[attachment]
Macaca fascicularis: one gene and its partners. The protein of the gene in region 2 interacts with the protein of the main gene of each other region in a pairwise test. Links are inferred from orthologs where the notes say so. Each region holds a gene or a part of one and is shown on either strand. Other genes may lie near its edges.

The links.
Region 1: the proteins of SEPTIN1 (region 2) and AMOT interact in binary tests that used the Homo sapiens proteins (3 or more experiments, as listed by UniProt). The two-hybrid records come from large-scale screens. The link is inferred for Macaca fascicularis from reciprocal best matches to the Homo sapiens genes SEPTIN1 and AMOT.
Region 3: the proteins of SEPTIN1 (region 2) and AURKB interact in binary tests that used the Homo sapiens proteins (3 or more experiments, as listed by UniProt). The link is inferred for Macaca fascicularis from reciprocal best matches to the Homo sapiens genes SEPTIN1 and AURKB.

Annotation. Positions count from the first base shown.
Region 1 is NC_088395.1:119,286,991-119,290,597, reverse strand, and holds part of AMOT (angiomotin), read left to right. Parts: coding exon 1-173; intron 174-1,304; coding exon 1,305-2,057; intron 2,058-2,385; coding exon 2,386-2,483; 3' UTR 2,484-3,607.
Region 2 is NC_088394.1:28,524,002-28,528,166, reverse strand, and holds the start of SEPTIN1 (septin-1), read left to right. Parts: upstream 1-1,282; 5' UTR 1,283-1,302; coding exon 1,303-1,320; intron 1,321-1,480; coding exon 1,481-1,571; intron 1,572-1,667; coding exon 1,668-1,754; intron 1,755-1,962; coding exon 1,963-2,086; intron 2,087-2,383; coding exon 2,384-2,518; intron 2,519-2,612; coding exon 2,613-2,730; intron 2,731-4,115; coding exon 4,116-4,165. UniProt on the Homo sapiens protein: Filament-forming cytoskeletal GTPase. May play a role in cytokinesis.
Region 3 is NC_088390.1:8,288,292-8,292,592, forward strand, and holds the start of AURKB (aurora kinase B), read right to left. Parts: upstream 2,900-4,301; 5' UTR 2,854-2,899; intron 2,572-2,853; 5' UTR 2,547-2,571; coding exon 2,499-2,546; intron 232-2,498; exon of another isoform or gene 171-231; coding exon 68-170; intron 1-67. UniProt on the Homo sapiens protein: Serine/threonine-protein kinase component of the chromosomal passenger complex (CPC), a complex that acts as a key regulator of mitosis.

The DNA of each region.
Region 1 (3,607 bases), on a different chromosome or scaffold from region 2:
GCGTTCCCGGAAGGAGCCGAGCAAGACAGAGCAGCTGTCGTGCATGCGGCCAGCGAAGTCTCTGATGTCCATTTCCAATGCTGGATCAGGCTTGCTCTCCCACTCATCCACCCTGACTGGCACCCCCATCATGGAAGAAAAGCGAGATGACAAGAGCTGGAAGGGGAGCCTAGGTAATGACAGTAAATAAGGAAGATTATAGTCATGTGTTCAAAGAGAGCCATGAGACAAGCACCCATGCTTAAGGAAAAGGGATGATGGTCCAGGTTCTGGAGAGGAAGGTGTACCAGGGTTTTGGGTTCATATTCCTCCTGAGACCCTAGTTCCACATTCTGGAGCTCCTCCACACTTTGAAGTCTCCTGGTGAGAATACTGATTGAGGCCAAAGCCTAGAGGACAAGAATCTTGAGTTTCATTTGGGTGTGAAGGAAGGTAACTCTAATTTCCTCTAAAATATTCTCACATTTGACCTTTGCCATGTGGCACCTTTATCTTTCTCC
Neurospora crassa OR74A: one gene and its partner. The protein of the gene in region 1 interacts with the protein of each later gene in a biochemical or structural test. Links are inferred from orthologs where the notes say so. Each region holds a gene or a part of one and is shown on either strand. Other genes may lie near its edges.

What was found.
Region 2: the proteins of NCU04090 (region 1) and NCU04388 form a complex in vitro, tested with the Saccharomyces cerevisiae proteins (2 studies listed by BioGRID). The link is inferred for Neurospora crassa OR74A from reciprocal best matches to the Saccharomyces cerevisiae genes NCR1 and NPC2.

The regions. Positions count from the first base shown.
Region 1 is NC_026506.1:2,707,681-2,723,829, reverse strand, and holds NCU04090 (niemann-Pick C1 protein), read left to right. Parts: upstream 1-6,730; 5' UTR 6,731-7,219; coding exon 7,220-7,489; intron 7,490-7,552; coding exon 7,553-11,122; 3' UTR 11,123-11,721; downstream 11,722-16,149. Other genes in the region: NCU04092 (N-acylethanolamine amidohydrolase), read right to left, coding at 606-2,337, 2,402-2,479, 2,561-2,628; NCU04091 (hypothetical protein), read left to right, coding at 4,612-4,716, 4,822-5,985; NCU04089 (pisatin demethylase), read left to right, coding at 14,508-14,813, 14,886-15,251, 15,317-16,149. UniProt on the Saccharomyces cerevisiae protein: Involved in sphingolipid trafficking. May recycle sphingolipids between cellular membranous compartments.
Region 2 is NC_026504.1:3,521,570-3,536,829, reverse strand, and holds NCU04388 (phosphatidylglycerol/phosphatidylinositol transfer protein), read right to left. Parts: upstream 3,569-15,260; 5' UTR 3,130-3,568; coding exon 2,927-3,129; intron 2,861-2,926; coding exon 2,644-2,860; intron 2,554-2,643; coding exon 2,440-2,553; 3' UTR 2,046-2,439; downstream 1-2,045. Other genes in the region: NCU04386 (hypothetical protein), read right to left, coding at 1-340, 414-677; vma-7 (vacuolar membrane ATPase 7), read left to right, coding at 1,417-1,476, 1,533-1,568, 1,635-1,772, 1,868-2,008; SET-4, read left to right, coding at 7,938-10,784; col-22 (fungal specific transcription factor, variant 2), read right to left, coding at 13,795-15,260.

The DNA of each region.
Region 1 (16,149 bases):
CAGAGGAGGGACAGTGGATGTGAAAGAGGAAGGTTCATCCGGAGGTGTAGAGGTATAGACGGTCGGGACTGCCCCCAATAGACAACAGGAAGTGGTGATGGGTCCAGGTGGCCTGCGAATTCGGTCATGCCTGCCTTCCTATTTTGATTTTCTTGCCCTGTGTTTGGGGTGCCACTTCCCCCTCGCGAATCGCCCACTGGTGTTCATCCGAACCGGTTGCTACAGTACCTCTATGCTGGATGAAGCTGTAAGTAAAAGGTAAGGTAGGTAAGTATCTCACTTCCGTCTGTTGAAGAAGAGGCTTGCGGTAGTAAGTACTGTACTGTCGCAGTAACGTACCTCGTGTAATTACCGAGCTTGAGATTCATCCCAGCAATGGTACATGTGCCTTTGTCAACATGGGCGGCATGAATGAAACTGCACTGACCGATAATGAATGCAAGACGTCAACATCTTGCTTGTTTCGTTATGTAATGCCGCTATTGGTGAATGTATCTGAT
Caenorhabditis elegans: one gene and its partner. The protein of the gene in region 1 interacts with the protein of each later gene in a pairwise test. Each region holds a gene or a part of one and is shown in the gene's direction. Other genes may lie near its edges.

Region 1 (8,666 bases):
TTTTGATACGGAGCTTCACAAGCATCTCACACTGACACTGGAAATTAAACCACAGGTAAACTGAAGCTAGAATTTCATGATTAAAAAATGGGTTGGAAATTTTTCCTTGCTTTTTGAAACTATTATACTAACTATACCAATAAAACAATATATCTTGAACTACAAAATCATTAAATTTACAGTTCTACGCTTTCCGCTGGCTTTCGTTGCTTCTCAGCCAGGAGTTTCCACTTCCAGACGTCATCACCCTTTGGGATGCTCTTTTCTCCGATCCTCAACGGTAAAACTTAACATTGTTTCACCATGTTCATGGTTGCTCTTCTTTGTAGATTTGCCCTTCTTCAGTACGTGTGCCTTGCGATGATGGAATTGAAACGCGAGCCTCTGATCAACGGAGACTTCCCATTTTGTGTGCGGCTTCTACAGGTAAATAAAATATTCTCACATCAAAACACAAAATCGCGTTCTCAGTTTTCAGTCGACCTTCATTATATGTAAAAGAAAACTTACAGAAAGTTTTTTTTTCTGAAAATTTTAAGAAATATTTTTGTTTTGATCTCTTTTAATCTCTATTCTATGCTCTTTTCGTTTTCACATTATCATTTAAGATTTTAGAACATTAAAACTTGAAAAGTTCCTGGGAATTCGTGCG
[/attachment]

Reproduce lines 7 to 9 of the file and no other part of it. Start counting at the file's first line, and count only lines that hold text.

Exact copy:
Region 2 is NC_088394.1:28,524,002-28,528,166, reverse strand, and holds the start of SEPTIN1 (septin-1), read left to right. Parts: upstream 1-1,282; 5' UTR 1,283-1,302; coding exon 1,303-1,320; intron 1,321-1,480; coding exon 1,481-1,571; intron 1,572-1,667; coding exon 1,668-1,754; intron 1,755-1,962; coding exon 1,963-2,086; intron 2,087-2,383; coding exon 2,384-2,518; intron 2,519-2,612; coding exon 2,613-2,730; intron 2,731-4,115; coding exon 4,116-4,165. UniProt on the Homo sapiens protein: Filament-forming cytoskeletal GTPase. May play a role in cytokinesis.
Region 3 is NC_088390.1:8,288,292-8,292,592, forward strand, and holds the start of AURKB (aurora kinase B), read right to left. Parts: upstream 2,900-4,301; 5' UTR 2,854-2,899; intron 2,572-2,853; 5' UTR 2,547-2,571; coding exon 2,499-2,546; intron 232-2,498; exon of another isoform or gene 171-231; coding exon 68-170; intron 1-67. UniProt on the Homo sapiens protein: Serine/threonine-protein kinase component of the chromosomal passenger complex (CPC), a complex that acts as a key regulator of mitosis.

The DNA of each region.